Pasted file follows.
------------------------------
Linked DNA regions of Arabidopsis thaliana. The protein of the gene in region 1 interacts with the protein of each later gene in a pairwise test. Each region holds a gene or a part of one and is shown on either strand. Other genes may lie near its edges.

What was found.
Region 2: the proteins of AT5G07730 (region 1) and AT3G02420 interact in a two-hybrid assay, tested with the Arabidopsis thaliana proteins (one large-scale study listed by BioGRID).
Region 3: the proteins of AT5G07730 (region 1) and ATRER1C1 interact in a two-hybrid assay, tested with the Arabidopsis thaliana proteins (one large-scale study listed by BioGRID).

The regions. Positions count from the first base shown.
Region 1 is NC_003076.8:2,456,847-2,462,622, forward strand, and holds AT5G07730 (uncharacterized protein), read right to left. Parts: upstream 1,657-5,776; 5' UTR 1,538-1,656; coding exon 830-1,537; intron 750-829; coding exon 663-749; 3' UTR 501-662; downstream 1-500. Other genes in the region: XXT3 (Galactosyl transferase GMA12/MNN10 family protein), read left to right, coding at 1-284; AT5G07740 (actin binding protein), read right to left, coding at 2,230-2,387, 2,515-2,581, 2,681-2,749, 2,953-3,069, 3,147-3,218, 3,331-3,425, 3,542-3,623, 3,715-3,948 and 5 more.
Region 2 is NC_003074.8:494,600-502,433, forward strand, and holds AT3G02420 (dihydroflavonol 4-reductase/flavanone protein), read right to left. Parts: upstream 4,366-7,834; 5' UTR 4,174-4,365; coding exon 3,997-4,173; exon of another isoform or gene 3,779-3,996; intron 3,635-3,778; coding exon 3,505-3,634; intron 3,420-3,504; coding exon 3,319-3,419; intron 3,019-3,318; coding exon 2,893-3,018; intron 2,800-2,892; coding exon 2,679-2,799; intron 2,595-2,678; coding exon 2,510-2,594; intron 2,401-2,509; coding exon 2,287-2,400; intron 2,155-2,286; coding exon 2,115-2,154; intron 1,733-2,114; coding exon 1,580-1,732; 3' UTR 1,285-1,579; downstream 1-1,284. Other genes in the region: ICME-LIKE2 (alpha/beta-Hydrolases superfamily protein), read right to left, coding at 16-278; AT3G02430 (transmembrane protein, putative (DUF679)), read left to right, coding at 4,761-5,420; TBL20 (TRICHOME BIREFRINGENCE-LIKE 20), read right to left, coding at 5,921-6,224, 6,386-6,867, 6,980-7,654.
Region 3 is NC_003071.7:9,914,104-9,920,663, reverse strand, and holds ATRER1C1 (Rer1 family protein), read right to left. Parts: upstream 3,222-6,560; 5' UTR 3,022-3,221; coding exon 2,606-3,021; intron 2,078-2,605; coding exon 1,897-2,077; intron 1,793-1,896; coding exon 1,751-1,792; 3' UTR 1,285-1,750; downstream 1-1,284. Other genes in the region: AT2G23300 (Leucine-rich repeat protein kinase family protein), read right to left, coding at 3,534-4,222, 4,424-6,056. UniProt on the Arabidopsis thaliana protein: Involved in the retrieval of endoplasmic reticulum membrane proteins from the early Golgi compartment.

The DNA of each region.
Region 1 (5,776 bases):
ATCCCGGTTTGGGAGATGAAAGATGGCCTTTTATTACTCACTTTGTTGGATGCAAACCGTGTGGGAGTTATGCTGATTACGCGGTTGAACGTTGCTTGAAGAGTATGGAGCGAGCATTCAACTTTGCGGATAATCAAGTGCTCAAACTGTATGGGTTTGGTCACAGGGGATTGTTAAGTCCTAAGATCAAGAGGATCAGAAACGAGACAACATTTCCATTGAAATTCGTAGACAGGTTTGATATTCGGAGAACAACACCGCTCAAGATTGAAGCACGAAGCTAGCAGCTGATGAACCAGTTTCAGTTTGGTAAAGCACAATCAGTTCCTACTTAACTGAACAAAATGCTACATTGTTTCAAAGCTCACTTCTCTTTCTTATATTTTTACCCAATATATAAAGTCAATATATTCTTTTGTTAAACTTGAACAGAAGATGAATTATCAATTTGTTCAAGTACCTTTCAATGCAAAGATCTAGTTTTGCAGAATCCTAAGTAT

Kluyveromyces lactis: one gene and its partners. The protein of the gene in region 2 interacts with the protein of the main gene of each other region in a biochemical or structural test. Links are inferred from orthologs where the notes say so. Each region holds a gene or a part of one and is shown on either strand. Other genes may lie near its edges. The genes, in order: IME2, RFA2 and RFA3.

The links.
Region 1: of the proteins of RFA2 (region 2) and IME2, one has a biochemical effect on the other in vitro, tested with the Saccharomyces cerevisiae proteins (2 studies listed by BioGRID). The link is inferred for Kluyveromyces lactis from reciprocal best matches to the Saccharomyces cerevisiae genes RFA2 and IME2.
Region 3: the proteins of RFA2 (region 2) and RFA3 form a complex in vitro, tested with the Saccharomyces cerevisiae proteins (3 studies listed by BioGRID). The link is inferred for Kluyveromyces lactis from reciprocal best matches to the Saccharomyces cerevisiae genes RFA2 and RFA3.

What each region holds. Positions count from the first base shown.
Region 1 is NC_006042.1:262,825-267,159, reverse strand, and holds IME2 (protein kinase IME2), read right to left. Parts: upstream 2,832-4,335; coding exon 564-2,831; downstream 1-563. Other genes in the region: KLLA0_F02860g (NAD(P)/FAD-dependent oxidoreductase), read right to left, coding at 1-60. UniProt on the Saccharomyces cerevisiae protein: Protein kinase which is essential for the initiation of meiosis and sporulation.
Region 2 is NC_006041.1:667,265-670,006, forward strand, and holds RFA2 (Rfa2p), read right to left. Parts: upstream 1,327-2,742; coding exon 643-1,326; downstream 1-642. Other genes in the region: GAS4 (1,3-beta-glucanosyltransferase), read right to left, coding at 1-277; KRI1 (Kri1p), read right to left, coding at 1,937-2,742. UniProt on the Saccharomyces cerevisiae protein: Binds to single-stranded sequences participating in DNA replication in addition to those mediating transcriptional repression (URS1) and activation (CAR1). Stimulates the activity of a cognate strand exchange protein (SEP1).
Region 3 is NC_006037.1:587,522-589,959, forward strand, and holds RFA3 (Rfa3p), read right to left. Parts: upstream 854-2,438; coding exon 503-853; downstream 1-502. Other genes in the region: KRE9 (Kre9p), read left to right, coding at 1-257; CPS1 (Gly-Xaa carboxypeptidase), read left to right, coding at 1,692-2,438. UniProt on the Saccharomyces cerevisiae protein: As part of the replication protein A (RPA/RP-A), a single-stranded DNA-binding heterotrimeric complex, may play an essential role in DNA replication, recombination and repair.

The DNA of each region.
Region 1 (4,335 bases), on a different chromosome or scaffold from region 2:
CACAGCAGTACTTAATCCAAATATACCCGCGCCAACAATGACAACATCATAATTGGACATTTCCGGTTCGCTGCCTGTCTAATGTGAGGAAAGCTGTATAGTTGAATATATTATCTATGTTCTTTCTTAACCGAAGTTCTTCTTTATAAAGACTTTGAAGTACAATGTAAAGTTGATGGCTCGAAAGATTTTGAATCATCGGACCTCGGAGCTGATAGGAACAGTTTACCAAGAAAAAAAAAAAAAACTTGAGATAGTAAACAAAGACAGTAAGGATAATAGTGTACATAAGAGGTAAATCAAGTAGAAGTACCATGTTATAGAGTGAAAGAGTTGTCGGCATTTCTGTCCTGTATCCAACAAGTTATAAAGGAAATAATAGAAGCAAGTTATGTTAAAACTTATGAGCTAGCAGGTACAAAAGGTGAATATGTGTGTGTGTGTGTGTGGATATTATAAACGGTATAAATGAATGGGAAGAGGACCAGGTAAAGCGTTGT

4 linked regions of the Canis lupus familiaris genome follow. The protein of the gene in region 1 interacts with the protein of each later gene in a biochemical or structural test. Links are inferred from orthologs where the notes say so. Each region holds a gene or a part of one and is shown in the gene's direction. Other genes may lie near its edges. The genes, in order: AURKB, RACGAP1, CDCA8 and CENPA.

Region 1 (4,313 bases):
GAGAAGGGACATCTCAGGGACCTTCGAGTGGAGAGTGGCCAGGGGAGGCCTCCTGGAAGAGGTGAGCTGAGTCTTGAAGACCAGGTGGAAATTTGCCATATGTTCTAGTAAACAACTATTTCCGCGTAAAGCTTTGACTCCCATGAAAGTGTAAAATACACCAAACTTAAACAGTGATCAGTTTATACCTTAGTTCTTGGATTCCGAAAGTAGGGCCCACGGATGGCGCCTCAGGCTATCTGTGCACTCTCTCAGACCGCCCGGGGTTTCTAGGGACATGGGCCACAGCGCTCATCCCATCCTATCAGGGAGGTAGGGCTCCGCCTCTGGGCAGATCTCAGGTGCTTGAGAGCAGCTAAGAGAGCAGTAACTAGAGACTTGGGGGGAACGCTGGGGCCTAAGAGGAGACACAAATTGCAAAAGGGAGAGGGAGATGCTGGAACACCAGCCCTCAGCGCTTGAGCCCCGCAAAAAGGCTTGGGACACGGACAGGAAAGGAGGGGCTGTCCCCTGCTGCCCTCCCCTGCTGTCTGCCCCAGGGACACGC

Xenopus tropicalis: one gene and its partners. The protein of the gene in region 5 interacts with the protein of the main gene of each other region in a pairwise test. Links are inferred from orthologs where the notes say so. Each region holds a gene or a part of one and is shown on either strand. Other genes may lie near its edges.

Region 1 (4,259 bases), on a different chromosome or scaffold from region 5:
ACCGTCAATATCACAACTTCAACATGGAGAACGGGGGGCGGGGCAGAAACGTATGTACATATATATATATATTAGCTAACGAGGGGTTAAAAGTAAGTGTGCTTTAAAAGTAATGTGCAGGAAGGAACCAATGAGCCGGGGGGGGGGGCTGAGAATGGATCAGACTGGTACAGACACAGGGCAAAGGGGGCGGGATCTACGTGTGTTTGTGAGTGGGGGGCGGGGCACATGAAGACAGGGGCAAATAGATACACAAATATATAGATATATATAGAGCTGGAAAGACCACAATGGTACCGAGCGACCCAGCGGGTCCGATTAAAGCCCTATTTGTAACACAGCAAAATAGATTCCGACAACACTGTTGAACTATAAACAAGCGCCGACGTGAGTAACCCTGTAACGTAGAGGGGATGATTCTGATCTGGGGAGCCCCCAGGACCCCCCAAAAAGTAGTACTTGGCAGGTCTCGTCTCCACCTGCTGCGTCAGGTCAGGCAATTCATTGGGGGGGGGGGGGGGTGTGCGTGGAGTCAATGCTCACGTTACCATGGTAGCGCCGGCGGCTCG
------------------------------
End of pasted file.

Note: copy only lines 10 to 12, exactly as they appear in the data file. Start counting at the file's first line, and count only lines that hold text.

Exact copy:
Region 1 (5,776 bases):
ATCCCGGTTTGGGAGATGAAAGATGGCCTTTTATTACTCACTTTGTTGGATGCAAACCGTGTGGGAGTTATGCTGATTACGCGGTTGAACGTTGCTTGAAGAGTATGGAGCGAGCATTCAACTTTGCGGATAATCAAGTGCTCAAACTGTATGGGTTTGGTCACAGGGGATTGTTAAGTCCTAAGATCAAGAGGATCAGAAACGAGACAACATTTCCATTGAAATTCGTAGACAGGTTTGATATTCGGAGAACAACACCGCTCAAGATTGAAGCACGAAGCTAGCAGCTGATGAACCAGTTTCAGTTTGGTAAAGCACAATCAGTTCCTACTTAACTGAACAAAATGCTACATTGTTTCAAAGCTCACTTCTCTTTCTTATATTTTTACCCAATATATAAAGTCAATATATTCTTTTGTTAAACTTGAACAGAAGATGAATTATCAATTTGTTCAAGTACCTTTCAATGCAAAGATCTAGTTTTGCAGAATCCTAAGTAT

Kluyveromyces lactis: one gene and its partners. The protein of the gene in region 2 interacts with the protein of the main gene of each other region in a biochemical or structural test. Links are inferred from orthologs where the notes say so. Each region holds a gene or a part of one and is shown on either strand. Other genes may lie near its edges. The genes, in order: IME2, RFA2 and RFA3.